Jagow: 'Give thanks for those who served'
At dozens of locations around Niagara County, elected leaders helped thank veterans and war dead on Sunday and Monday.
While the words were unique to the individual leader presenting them, the message was the same: Thank those who served, and those who made the ultimate sacrifice for freedom.
In Pekin, County Clerk Wayne F. Jagow spoke before a monument dating two years after the end of the Civil War. Jagow's Monday morning remarks were preceded by a lengthy recitation of the names of war dead from every conflict since Niagara County's 1808 founding.
Jagow, who reflected on his own father's service in the Philippines in World War II, and his lament that he had not properly thanked his father for that service, asked county residents to take the time to thank veterans for the sacrifices they had made.
"As a youngster looking at some of the pictures that (my father) had from his stint in the Philippines, I would think that this was something so very, very special," Jagow said. "It wasn't until I grew older that I realized it was truly a hellish nightmare, and that a lot had to be endured."
The Philippines was the site of a number of Japanese war crimes, including the infamous Bataan Death March, as well as a long simmering guerilla war on Corregidor Island. The island nation remained under Japanese occupation from 1942 to 1945.
"I really wasn't given an opportunity to talk to my father about it, because unfortunately my father died at a very young age," Jagow said. "I never had the chance to say 'thank you' to him for his service."
Jagow said that that missed opportunity prompted him to take action as county clerk to make sure that other veterans are honored for the sacrifices they have made for freedom - big and small alike - beginning the moment that veterans register with Niagara County.
Following discharge from military service, veterans receive a document called a DD 214, or Department of Defense Form 214. To gain full access to veterans services, veterans are encouraged to record a copy of their DD 214 with their local county clerk. Jagow saw an opportunity in this, and created the "Thank a Vet" program, a partnership with local businesses.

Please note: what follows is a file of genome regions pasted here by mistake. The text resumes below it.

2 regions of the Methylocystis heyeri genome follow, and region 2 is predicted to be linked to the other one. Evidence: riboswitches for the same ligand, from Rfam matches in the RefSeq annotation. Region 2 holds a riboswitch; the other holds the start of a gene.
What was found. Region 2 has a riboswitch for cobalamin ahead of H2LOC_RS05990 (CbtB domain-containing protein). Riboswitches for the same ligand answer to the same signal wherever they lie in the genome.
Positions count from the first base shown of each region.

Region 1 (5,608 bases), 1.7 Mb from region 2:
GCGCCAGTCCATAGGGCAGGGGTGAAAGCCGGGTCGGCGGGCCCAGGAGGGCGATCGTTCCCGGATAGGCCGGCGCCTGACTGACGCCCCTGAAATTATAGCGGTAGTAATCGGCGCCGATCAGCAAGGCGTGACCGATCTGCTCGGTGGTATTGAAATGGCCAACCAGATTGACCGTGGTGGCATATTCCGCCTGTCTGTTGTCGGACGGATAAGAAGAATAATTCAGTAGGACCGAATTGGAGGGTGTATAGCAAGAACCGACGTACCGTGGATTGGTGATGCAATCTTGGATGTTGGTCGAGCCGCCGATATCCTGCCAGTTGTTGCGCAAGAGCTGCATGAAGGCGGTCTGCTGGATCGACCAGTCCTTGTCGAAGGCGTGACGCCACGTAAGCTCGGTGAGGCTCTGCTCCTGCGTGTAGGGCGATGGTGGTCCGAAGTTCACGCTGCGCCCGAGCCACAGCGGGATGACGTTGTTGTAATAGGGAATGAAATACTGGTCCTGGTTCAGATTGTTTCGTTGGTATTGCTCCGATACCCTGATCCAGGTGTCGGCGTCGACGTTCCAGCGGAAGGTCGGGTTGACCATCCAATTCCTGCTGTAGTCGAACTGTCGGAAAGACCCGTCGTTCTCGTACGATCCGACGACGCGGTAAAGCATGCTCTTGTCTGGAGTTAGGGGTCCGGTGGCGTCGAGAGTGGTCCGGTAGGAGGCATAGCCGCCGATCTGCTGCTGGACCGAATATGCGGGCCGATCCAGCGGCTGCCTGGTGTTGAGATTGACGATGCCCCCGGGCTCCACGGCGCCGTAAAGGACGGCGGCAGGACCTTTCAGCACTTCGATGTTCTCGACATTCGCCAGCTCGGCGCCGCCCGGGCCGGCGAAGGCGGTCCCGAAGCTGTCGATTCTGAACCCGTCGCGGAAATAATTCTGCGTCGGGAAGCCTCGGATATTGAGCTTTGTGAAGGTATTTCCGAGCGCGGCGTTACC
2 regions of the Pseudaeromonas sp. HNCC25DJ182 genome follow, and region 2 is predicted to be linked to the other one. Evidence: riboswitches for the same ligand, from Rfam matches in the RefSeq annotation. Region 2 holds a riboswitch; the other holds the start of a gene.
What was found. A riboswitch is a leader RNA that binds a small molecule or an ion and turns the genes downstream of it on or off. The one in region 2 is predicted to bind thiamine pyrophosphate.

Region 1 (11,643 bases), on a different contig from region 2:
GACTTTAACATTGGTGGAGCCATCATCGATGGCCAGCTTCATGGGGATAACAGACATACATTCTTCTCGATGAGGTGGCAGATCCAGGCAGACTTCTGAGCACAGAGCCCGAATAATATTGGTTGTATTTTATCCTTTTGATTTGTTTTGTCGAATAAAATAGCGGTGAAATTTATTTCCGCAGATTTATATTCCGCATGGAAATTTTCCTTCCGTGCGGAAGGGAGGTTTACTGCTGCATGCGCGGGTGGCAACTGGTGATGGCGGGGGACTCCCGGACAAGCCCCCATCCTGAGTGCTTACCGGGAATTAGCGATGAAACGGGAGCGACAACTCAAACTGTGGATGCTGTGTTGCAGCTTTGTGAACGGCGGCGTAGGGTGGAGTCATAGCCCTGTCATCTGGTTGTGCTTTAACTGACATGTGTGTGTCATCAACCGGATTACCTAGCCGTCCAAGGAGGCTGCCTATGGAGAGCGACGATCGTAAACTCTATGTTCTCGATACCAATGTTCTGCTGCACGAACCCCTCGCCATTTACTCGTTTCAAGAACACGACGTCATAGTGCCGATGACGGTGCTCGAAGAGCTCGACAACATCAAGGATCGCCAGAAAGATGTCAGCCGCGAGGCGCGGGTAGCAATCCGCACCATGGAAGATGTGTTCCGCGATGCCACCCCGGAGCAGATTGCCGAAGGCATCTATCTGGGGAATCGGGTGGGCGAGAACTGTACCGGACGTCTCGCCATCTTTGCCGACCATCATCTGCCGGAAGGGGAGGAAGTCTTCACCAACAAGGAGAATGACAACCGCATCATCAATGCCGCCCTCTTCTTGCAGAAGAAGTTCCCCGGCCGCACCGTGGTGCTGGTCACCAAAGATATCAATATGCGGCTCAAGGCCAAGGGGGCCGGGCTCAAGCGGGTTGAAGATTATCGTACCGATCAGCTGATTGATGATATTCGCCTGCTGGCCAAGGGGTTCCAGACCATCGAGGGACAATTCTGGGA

"Men and women who have served in the military come into our office to file their discharge papers, and they leave with a card that identifies them as a veteran," Jagow said, referring to locally generated plastic ID cards developed by his office. "When they go out into the community, I'm very proud to say that we have businesses that recognize that card that offer extended services and discounts to the vets, just to say 'thank you.' "
Veterans are also provided a list with the many dozens of vendors that offer veterans discounts, as well as the nature and amount of the discounts.
Jagow noted that he expects his staff to honor veterans 365 days a year.
"I think it's very important for us, as a community, to take the time to say 'thank you,' " Jagow said. "Literally, in my office, the staff drops everything to make sure that these men and women are given their moment."
This has produced some heart-rending moments.
"One Vietnam veteran came into my office and literally brought my first deputy to tears because she makes it a point to take the hand of any individual that has served our country and say 'thank you for your service,' " Jagow said. "His eyes welled up and he was crying and my deputy asked what was the matter. He said, 'For all the years that I've been back, this is the first time anyone has ever said "thank you" to me.' "
Jagow said that the Thank a Vet program is just the most tangible form of that thank you.
Meanwhile, across the county in Somerset, County Legislator John Syracuse addressed a large crowd gathered at Veterans Park.
Of the war dead, Syracuse said, "These men and women, whether on the battlefield or stateside, gave of themselves for people like me, who they have never met. I will be forever grateful."
Syracuse praised veterans who served in all of the nation's wars, but most notably the fights against Nazism and Communism. "These men and women served to win freedom for others - freedom from Godless men and tyrants," he said.
Drawing biblical parallels, Syracuse read from St. Paul's first letter to Timothy, where Paul counsels, "O Timothy, guard the deposit entrusted to you."
Citing the need for leadership at home and abroad, and the sacrifices made by men and women in uniform, Syracuse said, "The deposit these men and women made on the battlefield and stateside must not be forsaken."